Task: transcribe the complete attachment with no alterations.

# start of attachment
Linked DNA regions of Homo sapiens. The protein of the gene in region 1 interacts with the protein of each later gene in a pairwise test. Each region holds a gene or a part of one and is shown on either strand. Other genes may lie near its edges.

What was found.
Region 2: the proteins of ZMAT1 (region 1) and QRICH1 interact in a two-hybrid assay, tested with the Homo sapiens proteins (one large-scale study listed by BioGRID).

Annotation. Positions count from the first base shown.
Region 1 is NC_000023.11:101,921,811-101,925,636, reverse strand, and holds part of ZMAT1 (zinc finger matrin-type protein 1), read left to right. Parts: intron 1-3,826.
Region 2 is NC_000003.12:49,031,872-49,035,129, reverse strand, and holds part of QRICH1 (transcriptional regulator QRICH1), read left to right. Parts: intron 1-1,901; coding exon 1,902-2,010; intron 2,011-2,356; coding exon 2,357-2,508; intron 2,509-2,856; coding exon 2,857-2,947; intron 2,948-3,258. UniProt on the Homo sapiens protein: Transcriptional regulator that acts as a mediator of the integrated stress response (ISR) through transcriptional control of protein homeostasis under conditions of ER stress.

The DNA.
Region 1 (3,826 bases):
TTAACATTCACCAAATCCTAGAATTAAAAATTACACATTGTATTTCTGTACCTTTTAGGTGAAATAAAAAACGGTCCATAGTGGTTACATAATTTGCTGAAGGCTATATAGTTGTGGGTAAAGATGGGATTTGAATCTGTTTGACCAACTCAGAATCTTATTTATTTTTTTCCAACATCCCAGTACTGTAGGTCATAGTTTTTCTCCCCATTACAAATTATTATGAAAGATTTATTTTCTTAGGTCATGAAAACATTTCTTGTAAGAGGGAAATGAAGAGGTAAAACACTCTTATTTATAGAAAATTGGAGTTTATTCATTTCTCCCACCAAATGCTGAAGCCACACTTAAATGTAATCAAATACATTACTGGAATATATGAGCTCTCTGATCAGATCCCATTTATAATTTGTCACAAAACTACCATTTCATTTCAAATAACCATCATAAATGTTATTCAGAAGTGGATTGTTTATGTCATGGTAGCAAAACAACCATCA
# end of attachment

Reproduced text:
Linked DNA regions of Homo sapiens. The protein of the gene in region 1 interacts with the protein of each later gene in a pairwise test. Each region holds a gene or a part of one and is shown on either strand. Other genes may lie near its edges.

What was found.
Region 2: the proteins of ZMAT1 (region 1) and QRICH1 interact in a two-hybrid assay, tested with the Homo sapiens proteins (one large-scale study listed by BioGRID).

Annotation. Positions count from the first base shown.
Region 1 is NC_000023.11:101,921,811-101,925,636, reverse strand, and holds part of ZMAT1 (zinc finger matrin-type protein 1), read left to right. Parts: intron 1-3,826.
Region 2 is NC_000003.12:49,031,872-49,035,129, reverse strand, and holds part of QRICH1 (transcriptional regulator QRICH1), read left to right. Parts: intron 1-1,901; coding exon 1,902-2,010; intron 2,011-2,356; coding exon 2,357-2,508; intron 2,509-2,856; coding exon 2,857-2,947; intron 2,948-3,258. UniProt on the Homo sapiens protein: Transcriptional regulator that acts as a mediator of the integrated stress response (ISR) through transcriptional control of protein homeostasis under conditions of ER stress.

The DNA.
Region 1 (3,826 bases):
TTAACATTCACCAAATCCTAGAATTAAAAATTACACATTGTATTTCTGTACCTTTTAGGTGAAATAAAAAACGGTCCATAGTGGTTACATAATTTGCTGAAGGCTATATAGTTGTGGGTAAAGATGGGATTTGAATCTGTTTGACCAACTCAGAATCTTATTTATTTTTTTCCAACATCCCAGTACTGTAGGTCATAGTTTTTCTCCCCATTACAAATTATTATGAAAGATTTATTTTCTTAGGTCATGAAAACATTTCTTGTAAGAGGGAAATGAAGAGGTAAAACACTCTTATTTATAGAAAATTGGAGTTTATTCATTTCTCCCACCAAATGCTGAAGCCACACTTAAATGTAATCAAATACATTACTGGAATATATGAGCTCTCTGATCAGATCCCATTTATAATTTGTCACAAAACTACCATTTCATTTCAAATAACCATCATAAATGTTATTCAGAAGTGGATTGTTTATGTCATGGTAGCAAAACAACCATCA